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But partisan politics that does not touch on these elements should be left alone, because it would unnecessarily divide our community over non-astronomy topics and tarnish our reputations as objective seekers of truth. The standards of truth in partisan politics are so appallingly low (what will the press print without qualification, what won't get someone convicted of perjury or defamation) that scientists, with ostensibly high standards for truth and persuasion, cannot help but be sullied by the exercise. Individual astronomers can, and in many cases should, dive into the fray as citizens, but the AAS and our other official bodies and organizations should not.Nice response, Prof. Wright!
It's been fascinating to be backstage on both sides of a scientific dispute, and to move from "umpire" to "participant".
Recognizing facial expression patterns is also very important. If you want to get along with the people in your group, you have to know if they’re upset with you or happy or worried. So our brains love to see faces. They are looking for any piece of information that will tell them what is going on, if there is any danger, if anybody looks like they are angry. That’s why when faced with pure random noise, our brains try so hard to find a clue about what is going on, and they start to see things that aren’t really there. Bam! Pareidolia.
What this leads to in the wider scheme of things is cultural beliefs in things like Bigfoot, aliens, and ghosts. One famous example of pareidolia is the “Face on Mars.”(Image from Wikipedia)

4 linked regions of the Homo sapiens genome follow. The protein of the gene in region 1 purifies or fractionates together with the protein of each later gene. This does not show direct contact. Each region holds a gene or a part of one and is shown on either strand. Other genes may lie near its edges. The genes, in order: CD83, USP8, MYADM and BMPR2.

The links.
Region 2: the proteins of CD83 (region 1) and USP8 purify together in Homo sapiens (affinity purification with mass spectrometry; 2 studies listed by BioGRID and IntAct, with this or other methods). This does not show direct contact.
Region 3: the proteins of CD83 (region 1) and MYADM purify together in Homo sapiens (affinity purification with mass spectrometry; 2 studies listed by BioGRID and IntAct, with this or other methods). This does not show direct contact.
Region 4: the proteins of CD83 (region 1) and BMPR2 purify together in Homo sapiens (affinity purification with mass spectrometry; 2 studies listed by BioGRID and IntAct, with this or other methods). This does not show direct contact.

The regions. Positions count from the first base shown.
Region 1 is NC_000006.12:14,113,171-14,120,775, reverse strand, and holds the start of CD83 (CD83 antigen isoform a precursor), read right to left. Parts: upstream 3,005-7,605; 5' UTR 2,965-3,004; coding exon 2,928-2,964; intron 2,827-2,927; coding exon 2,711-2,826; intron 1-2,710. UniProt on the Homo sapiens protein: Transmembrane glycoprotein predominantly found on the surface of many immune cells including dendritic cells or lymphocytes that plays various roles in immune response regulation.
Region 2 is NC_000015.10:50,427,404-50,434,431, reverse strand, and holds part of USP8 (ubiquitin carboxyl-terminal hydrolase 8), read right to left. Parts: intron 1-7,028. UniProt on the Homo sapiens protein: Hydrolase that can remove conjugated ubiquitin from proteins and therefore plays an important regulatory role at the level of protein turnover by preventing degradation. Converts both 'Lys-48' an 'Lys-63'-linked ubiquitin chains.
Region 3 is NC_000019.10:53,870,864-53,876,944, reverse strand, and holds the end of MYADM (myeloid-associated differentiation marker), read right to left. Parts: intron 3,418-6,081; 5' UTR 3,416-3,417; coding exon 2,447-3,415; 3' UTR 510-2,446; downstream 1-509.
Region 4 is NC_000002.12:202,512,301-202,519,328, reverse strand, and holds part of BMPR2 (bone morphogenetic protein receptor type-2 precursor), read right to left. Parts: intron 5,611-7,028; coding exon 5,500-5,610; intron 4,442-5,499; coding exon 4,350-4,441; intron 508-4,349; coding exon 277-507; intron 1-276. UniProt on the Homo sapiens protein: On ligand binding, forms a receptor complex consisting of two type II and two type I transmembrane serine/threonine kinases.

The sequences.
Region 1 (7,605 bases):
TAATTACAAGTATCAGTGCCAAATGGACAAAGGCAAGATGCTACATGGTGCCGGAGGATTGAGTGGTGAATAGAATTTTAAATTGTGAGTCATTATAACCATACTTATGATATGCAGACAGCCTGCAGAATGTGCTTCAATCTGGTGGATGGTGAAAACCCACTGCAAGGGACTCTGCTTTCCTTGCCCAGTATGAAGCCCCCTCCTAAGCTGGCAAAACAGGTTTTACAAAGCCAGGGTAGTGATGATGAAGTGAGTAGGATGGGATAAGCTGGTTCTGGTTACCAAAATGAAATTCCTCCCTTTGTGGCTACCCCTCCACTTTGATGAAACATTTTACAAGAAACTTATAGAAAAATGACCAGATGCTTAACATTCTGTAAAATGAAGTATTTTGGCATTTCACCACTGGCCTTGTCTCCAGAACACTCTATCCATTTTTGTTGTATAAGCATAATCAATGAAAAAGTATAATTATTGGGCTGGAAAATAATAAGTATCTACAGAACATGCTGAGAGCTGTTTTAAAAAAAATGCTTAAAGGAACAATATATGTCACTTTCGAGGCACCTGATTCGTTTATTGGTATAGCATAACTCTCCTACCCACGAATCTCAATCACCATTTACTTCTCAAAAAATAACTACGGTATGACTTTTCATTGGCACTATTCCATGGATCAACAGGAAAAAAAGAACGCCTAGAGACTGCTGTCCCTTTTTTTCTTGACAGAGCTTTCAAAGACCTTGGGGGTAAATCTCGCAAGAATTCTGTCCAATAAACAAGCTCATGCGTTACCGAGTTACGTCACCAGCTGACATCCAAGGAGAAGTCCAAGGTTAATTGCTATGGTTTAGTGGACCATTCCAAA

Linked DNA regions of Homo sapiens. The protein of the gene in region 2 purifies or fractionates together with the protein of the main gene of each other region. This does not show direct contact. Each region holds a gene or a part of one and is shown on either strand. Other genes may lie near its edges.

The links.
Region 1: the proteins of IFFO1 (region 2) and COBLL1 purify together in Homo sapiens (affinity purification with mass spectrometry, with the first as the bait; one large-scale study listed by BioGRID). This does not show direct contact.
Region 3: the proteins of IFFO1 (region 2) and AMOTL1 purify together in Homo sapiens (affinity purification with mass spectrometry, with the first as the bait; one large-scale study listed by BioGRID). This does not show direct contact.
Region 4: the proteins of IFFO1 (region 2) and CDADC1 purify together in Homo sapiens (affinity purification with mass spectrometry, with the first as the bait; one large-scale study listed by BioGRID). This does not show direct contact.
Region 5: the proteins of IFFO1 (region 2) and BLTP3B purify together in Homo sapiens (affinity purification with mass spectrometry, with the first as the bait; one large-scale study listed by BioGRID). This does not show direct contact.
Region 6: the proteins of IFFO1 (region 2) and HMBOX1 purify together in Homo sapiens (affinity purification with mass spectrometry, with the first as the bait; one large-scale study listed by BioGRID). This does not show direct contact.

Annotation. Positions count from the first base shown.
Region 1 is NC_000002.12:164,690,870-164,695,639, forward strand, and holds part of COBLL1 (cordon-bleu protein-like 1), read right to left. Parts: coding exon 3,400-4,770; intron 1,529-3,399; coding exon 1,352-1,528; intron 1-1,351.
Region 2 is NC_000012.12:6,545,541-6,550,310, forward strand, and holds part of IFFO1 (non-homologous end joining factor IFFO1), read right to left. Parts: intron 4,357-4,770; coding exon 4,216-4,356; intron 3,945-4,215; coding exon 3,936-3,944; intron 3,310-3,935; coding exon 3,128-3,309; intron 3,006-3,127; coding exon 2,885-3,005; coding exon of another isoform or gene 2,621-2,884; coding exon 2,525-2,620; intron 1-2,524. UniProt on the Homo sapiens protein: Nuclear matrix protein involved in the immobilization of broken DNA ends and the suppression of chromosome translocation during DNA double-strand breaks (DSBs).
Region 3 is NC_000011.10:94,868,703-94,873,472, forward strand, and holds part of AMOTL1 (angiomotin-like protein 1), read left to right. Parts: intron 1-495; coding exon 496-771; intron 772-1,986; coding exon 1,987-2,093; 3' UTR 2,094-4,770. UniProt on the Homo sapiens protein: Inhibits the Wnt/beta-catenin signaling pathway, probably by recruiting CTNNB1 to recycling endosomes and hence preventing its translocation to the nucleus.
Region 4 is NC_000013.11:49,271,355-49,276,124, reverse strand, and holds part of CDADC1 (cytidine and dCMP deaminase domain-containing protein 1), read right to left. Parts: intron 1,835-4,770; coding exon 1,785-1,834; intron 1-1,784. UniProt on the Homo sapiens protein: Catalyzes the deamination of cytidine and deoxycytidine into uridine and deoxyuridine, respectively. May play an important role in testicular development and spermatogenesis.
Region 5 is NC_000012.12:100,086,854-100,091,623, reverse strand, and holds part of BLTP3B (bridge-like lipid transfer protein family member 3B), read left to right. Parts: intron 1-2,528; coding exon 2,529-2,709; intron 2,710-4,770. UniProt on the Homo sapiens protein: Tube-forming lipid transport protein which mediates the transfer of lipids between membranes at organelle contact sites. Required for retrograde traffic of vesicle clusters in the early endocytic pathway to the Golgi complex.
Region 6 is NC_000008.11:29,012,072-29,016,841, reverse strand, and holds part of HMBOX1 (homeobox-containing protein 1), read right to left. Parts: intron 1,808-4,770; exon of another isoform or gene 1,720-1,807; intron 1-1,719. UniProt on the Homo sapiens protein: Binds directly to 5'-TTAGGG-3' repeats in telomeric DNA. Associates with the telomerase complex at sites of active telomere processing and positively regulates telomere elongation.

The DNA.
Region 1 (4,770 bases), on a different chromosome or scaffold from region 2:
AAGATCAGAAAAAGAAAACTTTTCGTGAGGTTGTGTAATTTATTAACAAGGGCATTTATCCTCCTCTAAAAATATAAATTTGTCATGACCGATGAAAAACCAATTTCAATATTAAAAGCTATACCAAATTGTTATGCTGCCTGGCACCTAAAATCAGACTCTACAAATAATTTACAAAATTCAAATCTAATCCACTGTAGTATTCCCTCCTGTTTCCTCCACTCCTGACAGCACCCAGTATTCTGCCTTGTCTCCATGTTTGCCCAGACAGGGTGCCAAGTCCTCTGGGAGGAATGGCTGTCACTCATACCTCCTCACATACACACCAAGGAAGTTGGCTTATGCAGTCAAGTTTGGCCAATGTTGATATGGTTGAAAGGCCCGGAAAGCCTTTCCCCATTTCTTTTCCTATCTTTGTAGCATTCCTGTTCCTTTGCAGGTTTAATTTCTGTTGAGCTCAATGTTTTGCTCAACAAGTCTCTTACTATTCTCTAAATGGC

In 1976, the spacecraft Viking I took an image of a Martian rock outcropping that resembles a face. Some people interpret this as evidence for intelligent life on Mars. Others might recognize that seeing such a pattern in Martian rocks is just a result of pareidolia and our brains’ tendency to see faces when none are there.
When the Face on Mars was imaged again in 2001 by the Mars Global Surveyor, it's facial features are no longer visible.
Any experts out there who can verify this?But how come you can hold your pee just fine until that first bathroom break, and then it seems you have to go constantly? First, it takes a little bit of time for alcohol to suppress ADH and for the kidneys to ramp up the water works. When you crack open your first beer, you may have some urine in your bladder already, but also some ADH in your system to keep things from getting out of hand. As you continue to drink, though, your ADH levels drop and your urine production increases. By the time your bladder has filled and you’re ready to go to the john, you’ve probably had a few more drinks. Your ADH is more suppressed and your kidneys are working at full tilt, so you’re going to have to go more often.
NASA's Curiosity rover and its parachute were spotted by NASA's Mars Reconnaissance Orbiter as Curiosity descended to the surface on Aug. 5 PDT (Aug. 6 EDT). The High-Resolution Imaging Science Experiment (HiRISE) camera captured this image of Curiosity while the orbiter was listening to transmissions from Curiosity.
Curiosity and its parachute are in the center of the white box; and a separate image is a smaller cutout of MSL stretched to avoid saturation. The rover is landing on the etched plains just north of the sand dunes that fringe "Mt. Sharp."